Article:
Taking a Look Under the Hood

January 26, 2021 · Written By J. Stephen Lee

As all of us continue in the shared experience of life and work in the ongoing pandemic, we hope that this communication finds you and your loved ones well.

It is impossible to count the words that have been written and spoken about the unique events of 2020 and the first weeks of 2021. Many of us have become numb to the seemingly ceaseless background drumbeat of disturbing and downright shocking news. So, we will not attempt to add to that litany of text here – we will simply note with gratitude that many difficult days are behind us, and while not being naïve, we look forward with hope to brighter days ahead.

Not surprisingly, financial markets have endured similar shocks to the system, and have reacted and been affected in surprising ways. Perhaps most startling has been the seeming strength of stocks in the face of such dire human toll and political turmoil. Indices such as the S&P 500, after a panic-driven plunge in the spring of 2020, have roared back to new records. It’s been clear sailing for everything, right?  Well…not exactly.

Underneath the hood of 2020 returns is a vast and historic gap in the leaders and the laggards. Indications of over-exuberance have become prevalent as FOMO – fear of missing out – has set in and traders chase after the same stocks regardless of price or valuation. New investors – many of them freshly minted traders on apps such as Robinhood and online forums such as Reddit – have embraced a handful of large and small technology companies and driven those prices to new high after new high. IPO’s are again in vogue, with some 75% wrapped as Special Purpose Acquisition Companies – essentially blank checks given to chase acquisition deals. In the exuberance, many connections to historical relationships and financial common sense have become untethered.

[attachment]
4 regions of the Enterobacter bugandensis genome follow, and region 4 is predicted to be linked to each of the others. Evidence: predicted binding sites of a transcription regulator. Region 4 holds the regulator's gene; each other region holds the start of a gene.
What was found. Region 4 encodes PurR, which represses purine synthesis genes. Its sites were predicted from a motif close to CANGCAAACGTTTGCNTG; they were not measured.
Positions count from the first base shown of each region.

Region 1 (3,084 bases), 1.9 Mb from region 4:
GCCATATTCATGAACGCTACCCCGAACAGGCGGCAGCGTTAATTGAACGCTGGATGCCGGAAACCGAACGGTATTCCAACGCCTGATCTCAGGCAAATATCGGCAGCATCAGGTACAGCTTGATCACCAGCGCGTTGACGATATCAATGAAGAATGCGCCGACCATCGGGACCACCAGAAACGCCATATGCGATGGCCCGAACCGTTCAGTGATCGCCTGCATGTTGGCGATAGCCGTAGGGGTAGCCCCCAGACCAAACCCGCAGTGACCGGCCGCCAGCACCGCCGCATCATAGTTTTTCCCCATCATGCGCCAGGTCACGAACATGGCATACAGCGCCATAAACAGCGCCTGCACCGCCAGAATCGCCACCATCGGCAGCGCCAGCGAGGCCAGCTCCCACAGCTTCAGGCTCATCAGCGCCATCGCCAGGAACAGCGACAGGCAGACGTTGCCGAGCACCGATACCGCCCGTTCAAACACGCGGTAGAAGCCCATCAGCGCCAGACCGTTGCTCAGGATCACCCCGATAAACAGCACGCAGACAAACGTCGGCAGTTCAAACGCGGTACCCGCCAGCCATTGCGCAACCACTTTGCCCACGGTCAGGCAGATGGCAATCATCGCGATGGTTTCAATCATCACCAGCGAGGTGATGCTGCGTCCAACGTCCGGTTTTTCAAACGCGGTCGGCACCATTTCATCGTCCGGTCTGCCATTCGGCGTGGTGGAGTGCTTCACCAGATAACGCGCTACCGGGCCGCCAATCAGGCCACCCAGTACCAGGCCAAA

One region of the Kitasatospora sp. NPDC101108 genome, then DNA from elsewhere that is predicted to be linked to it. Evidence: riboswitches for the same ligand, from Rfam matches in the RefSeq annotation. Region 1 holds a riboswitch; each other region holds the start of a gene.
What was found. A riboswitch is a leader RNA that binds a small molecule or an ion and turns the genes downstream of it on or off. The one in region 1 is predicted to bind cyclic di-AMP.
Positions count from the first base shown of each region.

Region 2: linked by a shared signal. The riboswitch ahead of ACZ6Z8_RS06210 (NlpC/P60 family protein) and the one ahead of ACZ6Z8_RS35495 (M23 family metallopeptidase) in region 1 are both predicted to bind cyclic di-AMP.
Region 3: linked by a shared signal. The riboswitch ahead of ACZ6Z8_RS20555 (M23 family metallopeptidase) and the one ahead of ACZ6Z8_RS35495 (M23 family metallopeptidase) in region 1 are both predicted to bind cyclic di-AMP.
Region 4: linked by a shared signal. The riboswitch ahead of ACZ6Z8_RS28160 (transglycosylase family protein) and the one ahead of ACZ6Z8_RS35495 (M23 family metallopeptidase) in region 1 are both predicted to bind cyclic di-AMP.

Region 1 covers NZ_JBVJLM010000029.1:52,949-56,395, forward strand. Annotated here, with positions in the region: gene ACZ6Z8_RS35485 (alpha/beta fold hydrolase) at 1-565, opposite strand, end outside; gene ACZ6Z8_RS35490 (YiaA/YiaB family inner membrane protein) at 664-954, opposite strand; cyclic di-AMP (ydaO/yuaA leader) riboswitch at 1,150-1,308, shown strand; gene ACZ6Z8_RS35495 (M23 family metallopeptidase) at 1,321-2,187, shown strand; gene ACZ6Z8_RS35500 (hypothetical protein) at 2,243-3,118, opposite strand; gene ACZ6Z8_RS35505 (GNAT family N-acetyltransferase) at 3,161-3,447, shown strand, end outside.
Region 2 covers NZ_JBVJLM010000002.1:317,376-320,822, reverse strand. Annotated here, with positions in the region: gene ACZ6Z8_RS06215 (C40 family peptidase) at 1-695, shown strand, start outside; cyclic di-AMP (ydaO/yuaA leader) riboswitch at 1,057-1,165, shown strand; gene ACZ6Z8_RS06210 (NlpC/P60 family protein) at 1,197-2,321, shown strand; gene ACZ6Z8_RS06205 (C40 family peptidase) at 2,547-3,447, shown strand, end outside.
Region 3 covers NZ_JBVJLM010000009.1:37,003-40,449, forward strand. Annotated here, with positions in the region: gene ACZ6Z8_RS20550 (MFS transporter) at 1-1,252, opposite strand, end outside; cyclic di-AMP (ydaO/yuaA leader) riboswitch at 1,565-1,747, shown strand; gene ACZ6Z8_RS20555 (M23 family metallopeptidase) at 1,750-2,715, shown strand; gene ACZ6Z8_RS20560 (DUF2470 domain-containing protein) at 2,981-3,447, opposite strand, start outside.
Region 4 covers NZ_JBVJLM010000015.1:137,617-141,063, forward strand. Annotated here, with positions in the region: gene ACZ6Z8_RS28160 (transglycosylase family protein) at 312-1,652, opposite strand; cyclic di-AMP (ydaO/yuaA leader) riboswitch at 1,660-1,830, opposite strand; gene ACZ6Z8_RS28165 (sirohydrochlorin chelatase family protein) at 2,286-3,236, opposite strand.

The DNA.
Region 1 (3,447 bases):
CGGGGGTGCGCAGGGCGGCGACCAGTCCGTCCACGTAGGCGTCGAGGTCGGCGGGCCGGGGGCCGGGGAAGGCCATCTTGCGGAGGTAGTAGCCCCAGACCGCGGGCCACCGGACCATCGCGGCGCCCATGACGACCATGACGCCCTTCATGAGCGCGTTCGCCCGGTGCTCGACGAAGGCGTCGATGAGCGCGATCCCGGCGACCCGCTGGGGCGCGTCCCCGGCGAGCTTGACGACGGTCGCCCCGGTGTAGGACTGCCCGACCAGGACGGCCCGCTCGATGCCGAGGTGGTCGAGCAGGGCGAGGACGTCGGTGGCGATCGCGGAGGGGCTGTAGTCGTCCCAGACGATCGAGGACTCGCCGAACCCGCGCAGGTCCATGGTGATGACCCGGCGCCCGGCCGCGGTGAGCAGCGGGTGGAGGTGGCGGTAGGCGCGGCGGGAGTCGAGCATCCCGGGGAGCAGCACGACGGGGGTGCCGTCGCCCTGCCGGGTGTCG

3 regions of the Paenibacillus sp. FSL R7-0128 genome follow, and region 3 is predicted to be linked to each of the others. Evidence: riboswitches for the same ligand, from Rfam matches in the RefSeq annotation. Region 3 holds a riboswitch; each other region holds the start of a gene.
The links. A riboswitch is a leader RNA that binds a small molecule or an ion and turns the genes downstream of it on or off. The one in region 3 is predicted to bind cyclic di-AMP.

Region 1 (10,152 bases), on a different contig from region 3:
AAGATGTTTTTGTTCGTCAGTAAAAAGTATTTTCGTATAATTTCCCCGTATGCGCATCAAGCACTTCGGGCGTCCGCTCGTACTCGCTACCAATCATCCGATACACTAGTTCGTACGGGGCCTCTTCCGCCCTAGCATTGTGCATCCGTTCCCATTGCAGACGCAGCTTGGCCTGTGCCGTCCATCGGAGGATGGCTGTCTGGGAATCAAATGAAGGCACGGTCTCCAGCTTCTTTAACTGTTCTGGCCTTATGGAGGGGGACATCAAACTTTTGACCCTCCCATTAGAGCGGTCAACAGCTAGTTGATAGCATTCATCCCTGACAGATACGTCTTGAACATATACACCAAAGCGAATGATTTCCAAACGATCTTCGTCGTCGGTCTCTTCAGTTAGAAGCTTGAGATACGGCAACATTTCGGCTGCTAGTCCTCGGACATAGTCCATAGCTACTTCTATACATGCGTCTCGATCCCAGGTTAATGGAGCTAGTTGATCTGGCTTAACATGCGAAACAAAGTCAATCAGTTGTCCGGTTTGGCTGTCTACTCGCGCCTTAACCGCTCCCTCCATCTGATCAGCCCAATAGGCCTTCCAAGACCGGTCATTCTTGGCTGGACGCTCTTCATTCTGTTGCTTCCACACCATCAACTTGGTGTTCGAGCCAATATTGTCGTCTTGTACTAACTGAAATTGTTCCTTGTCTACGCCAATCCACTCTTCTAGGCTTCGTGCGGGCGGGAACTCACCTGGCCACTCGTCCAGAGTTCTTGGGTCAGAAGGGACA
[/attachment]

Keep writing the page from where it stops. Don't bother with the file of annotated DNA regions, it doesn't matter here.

What many are ignoring or simply unaware of is that the unprecedented events around the pandemic have yielded similarly unprecedented (and we believe unsustainable) results in stock markets. It is increasingly difficult to find sober and reasoned voices. Jason Zweig of the Wall Street Journal recently noted that investing legends Warren Buffett and Charlie Munger have called the online trading frenzy an “echo chamber” that leads to crowd-following behavior which brooks no dissent. Tech infatuation is alive and well and reminders abound of the heady days of 1999 when all was said to be new. History is clear in the severe treatment afforded overheated stock prices when the euphoria wave retreats. And make no mistake, retreat it always does.

Diversification, a bedrock of conservative investing, has been simply overwhelmed by momentum chasing. Consider the chart below, comparing global “value” stocks to “growth” stocks since 1997. The gray bars represent U.S. recessions. Readers may recall that we have devoted attention to this in our past several communications. While “value” unambiguously outperforms growth over time, leadership can and does rotate. But in 2020, following the onset of the coronavirus environment, the return premium for “growth” exploded to record levels that defy gravity. The question is not whether large tech companies are important and vital to our economy (they are), rather, the question is can such lopsided short-term results be maintained? We believe not.

This relative gap is as large as it has ever been, exceeding by many measures the technology bubble of 1999 and the disastrous NASDAQ meltdown that followed. Longer periods of time have unequivocally favored a value emphasis over growth, as the chart below shows.

But current data has been precisely opposite, with the most recent three years leading to record disparity. Statistics can indeed cause our eyes to glaze over, but when observable data is – literally – the farthest outlier in history, one does not need to be a statistician to understand that is a signal to pay attention. See the chart below which reflects this fact.


In addition to the value/growth relationship, other indications abound that markets have become overly concentrated. Consider that headline indices were driven by just a handful of companies in 2020. Take away those companies, and the picture is drastically different.